Panna cotta (that literary means “cooked cream”) is a popular Italian dessert of sweetened cream thickened with gelatin and molded. The cream could be aromatized with vanilla, coffee, rum, or other flavorings. For this pannacotta recipe, I used espresso coffee – because my husband likes espresso a lot– and I want to surprise him tomorrow morning with a piece of pannacotta cake and a cup of espresso coffee. I know he would be delighted!
Coffee Panna Cotta Recipe makes 16 small serves or 6 regular serves, the recipe can be doubled or halved. Here is the recipe:
- 55 grams caster sugar (1 7/8 ounce)
- 20 grams (3/4 ounce) freshly ground coffee (mine was ground for espresso machine)
- 270 grams (9 1/2 ounce) milk
- 2 ½ gelatin leaves or 11 grams of gelatin (1 package)
- 270 grams (9 1/2 ounce) whipping cream (if you are in the USA) or unthickened pouring cream (if you are in Australia)
- Place the gelatin into a bowl and cover with cold water whilst you heat the milk (I usually ripe the sheets into 2 or 3 pieces so they are smaller and fit into a small bowl).
- Pop sugar, milk, and coffee into a saucepan and bring to a simmer stirring occasionally to dissolve the sugar, remove from heat.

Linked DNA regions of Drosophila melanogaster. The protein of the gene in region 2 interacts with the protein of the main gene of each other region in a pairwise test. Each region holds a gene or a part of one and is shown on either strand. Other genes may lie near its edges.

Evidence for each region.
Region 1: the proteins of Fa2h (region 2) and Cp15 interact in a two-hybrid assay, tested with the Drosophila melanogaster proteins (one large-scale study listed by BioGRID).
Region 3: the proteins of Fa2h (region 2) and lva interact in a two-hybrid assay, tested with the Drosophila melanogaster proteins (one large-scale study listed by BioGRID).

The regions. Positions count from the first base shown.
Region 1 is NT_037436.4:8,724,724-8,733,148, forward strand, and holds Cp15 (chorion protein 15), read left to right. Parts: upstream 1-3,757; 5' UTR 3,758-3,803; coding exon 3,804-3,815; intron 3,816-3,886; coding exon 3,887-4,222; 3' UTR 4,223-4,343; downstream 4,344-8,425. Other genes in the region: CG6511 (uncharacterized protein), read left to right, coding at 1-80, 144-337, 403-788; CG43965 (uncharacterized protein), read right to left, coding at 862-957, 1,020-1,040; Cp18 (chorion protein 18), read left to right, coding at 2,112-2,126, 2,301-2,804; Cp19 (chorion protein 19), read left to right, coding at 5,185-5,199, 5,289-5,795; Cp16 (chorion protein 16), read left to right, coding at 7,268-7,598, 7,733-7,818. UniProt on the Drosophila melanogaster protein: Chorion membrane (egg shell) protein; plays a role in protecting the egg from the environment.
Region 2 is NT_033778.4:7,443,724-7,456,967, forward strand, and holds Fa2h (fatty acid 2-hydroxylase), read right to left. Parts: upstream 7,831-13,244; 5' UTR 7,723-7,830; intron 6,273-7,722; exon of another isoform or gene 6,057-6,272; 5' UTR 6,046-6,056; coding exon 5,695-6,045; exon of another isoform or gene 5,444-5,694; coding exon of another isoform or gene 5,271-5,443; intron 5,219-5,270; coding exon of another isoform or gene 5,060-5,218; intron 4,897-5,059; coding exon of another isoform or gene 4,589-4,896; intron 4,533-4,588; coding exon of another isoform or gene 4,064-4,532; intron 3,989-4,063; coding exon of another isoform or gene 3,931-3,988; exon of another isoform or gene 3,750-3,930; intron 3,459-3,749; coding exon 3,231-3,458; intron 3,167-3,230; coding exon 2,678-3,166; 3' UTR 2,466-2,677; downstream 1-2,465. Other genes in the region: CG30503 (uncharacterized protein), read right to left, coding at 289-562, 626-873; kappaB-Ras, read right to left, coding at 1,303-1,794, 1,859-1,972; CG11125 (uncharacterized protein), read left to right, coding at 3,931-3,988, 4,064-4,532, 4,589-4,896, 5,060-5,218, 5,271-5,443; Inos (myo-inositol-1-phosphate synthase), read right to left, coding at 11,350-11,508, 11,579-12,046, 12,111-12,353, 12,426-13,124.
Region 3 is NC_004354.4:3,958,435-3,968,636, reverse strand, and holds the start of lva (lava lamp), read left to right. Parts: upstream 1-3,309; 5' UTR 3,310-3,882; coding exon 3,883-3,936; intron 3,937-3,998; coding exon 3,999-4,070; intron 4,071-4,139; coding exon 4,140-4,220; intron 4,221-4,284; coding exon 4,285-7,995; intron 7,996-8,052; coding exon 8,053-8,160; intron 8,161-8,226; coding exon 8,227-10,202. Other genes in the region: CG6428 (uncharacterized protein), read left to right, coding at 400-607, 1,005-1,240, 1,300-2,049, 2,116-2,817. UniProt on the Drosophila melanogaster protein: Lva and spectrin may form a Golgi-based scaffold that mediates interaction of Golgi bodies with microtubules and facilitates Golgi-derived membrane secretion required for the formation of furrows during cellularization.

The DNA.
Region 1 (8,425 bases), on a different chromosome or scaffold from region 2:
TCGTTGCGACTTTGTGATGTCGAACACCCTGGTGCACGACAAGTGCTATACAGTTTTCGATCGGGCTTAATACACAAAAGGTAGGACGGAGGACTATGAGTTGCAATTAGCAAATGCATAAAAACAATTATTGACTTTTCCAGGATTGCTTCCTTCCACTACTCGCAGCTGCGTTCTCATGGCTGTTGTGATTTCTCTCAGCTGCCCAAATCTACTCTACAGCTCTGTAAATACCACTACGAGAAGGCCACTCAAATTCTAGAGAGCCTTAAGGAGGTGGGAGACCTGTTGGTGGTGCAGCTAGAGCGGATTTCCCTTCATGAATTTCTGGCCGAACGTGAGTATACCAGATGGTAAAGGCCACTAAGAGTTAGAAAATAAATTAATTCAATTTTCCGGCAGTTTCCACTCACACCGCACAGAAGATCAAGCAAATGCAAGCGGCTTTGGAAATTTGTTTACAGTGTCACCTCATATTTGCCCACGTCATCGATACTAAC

- Squeeze excess water from gelatin, discard the water and add the leaves to the milk mixture and stir to dissolve all gelatin.
- Add cream and stir well.
- Get a large jug with a handle and place a sieve over the top lined with 4 layers of muslin. If you do not have muslin you may use clean unused dishcloths or even a coffee filter or paper towels. Pass the coffee mixture through the lined sieve into the jug. Ensure as much of the mixture as possible gets through, you may need to replace the top layer if it becomes clogged.
- Pour mixture into molds to achieve the separate layers I allowed the smaller containers to sit at room temperature for around 10 minutes or so until the layers are evident.
- Allow setting in the fridge overnight covered with plastic or in an airtight container.
- Serve in a container or if you are turning out run a knife carefully around the edge and then gently warm the top with a dishcloth soaked in warm water before placing the plate on top of the mold and then turning both over. The pannacotta should slip out perfectly.
- The weights for the liquids are actually weights on a set of electric scales.
- If you’re searching for the small square cups I suggest searching under disposable square cups or square verrine cups.
- You can find pannacotta molds in many kitchen and baking stores. The ones I normally use are small single plastic molds, so pretty much it is a fancy way of saying little plastic cups.
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